A large industrial plant is no longer running like clockwork. The quality of the products is declining and no one knows exactly why production cycles cannot be maintained or why the data no longer tallies with the actual output. The workload is steadily increasing and even the best improvisation is no longer enough. Revenue has fallen through the floor. And now customer complaints are beginning to mount up.
What happened next?
The managing director calls us and cries for help. ‘We have tried everything; consultants have come and gone.’ We start looking at things differently, at the patterns and forms of the organisation. We look at what the people do there, how they talk about their work and how they talk about leadership.
Our deep structural analysis helps because it doesn’t stop at the obvious: it delves deep into the heart of the matter. How do we explain why these problems occur? Which of the recurring patterns of behaviour are preventing an overview from being formed, and which explain why many things are still working well? Astonishing results for the management team – but also for us. Management creates hope again. Deep insights emerge and we set to work defining a shared vision and principles that build on this vision. Using these as guidelines, we change the communication formats, the organisation structures and much more. Reducing the size of the management team, changing the division of work and establishing clear lines of responsibility alone ensure significantly better communication.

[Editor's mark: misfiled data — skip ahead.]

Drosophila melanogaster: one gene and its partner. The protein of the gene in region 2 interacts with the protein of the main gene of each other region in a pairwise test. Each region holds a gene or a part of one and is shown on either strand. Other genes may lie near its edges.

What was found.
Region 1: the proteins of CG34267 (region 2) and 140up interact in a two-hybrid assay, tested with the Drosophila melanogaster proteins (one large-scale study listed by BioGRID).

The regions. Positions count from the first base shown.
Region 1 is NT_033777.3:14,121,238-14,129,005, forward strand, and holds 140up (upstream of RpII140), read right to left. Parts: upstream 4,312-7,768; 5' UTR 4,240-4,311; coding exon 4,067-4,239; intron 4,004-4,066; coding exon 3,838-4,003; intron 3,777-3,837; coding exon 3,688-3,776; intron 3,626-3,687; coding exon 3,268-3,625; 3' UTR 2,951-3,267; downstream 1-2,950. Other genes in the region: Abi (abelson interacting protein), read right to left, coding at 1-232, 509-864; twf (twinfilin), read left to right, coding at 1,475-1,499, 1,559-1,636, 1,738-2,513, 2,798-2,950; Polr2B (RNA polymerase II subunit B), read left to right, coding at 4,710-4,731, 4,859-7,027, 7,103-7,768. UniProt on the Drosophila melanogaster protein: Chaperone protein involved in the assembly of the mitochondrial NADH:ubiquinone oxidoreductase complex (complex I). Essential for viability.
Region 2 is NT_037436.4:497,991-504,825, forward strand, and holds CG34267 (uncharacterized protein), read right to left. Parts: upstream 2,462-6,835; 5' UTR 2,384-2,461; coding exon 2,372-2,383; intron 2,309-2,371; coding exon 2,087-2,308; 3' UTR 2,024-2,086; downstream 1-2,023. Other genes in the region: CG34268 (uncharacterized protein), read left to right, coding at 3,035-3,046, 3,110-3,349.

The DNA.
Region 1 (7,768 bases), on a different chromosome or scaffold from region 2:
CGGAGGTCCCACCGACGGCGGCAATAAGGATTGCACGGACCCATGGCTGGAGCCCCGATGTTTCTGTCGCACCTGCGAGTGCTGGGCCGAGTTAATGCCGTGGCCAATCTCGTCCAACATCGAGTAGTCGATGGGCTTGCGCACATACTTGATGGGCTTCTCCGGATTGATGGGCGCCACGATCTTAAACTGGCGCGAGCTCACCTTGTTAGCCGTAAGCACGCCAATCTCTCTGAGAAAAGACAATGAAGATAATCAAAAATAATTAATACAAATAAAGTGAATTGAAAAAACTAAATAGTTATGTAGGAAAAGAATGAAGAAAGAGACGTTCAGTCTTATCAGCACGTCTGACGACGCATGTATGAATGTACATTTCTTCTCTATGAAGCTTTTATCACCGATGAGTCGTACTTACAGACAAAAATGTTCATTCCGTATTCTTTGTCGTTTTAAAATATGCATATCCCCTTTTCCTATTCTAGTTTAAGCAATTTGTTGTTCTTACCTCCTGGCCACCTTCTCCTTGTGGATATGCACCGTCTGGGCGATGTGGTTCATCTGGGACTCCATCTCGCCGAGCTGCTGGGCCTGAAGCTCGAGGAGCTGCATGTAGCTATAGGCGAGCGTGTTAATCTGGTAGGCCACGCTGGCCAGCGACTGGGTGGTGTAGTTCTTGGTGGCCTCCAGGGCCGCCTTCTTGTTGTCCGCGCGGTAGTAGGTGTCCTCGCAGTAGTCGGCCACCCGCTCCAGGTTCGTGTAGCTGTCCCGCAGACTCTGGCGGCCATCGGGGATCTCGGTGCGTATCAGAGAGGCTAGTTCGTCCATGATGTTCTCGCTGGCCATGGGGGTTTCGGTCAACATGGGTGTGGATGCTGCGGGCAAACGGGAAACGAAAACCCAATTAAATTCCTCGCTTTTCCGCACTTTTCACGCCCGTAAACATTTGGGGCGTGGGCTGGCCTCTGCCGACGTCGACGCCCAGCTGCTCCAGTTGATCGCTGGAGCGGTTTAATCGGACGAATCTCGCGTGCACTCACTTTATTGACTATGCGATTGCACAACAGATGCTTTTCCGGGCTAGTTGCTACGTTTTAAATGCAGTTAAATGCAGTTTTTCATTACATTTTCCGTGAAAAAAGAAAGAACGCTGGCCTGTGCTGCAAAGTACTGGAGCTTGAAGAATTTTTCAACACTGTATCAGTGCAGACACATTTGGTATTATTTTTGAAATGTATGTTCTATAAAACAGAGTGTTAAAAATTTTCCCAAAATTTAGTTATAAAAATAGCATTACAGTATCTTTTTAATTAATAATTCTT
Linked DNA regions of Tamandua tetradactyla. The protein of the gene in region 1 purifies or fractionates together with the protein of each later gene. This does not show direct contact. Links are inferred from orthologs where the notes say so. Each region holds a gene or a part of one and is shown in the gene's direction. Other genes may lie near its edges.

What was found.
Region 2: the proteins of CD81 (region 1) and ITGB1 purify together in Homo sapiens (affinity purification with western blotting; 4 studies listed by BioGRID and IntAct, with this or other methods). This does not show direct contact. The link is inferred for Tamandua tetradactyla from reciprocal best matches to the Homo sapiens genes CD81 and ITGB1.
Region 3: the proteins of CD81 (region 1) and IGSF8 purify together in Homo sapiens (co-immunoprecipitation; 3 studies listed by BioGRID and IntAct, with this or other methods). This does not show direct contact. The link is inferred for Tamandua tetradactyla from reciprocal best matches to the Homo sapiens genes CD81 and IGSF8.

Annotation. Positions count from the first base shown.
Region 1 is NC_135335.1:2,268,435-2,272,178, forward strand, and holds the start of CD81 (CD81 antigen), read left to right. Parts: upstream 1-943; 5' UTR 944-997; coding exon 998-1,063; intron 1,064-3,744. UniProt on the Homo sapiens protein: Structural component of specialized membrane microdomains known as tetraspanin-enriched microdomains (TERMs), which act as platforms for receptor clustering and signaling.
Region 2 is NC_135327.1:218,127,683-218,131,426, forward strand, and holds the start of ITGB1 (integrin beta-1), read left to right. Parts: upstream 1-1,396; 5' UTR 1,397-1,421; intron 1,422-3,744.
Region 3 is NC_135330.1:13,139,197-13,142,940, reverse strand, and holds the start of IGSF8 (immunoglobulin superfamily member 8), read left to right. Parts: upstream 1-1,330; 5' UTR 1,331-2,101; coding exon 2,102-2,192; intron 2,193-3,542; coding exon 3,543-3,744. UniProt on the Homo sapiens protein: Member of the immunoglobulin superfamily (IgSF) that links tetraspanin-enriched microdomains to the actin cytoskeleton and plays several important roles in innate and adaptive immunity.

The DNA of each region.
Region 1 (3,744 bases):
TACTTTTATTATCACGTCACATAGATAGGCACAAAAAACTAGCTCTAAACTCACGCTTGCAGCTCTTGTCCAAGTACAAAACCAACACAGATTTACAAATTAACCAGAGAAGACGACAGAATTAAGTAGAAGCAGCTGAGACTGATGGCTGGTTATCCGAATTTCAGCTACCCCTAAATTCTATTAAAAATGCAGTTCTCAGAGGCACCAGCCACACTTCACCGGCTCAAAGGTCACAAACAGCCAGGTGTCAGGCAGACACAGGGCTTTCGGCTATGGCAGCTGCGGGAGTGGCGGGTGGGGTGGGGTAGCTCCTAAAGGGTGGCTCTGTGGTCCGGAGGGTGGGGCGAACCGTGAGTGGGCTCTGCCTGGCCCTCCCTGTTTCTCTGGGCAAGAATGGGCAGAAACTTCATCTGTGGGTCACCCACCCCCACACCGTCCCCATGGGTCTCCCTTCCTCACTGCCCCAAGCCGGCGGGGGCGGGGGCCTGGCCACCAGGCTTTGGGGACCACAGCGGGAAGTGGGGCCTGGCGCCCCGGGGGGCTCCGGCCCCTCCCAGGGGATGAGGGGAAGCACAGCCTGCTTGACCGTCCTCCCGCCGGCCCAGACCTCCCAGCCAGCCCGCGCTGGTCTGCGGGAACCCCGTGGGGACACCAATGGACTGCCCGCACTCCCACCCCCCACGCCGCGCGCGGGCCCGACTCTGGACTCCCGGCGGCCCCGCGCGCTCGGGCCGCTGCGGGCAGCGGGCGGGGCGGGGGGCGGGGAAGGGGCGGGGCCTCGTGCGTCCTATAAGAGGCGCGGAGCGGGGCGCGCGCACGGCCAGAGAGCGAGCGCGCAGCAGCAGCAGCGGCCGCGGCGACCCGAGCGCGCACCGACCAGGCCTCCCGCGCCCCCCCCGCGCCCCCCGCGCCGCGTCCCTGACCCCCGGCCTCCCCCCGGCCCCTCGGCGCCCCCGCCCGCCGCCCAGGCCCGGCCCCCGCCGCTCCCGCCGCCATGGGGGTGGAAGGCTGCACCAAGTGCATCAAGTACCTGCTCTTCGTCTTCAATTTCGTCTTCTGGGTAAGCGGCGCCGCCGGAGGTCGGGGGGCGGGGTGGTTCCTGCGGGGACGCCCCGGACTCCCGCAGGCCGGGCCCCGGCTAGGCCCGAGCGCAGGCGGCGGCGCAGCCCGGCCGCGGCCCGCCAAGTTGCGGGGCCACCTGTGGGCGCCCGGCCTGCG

After some major initial doubts, more and more team members and employees get on board, working on the tasks and roles in the individual divisions. Who are we and what can we do for others? With these questions, clear pictures emerge that are shared, discussed and negotiated live in a large conference with the leadership community. Strong agreements emerge, one of the most important pillars for the next stage of the process. Not everyone agrees, but a new culture is created for dealing with differences. New patterns in communication and decision-making are practised. One of the most important is that more and more challenges are discussed immediately at the same level and not escalated up to the boss.
What impact did all this have?
Personal responsibility and trust are created; one could say that the company has (re-)learned that it is capable of doing things for itself. Management became a partner rather than a hero or an opponent. And, above all: output became predictable again, production and supply chains have since been reliable, the workforce had regained its self-confidence and believed it could steer its own ship again. But the most important thing is that the company is once again making world-beating products and keeping its promises to its customers.
And it all began with us looking behind the scenes – in a caring way but with no holds barred. Then we were able to build a persuasive story of the future and create spaces from it that last.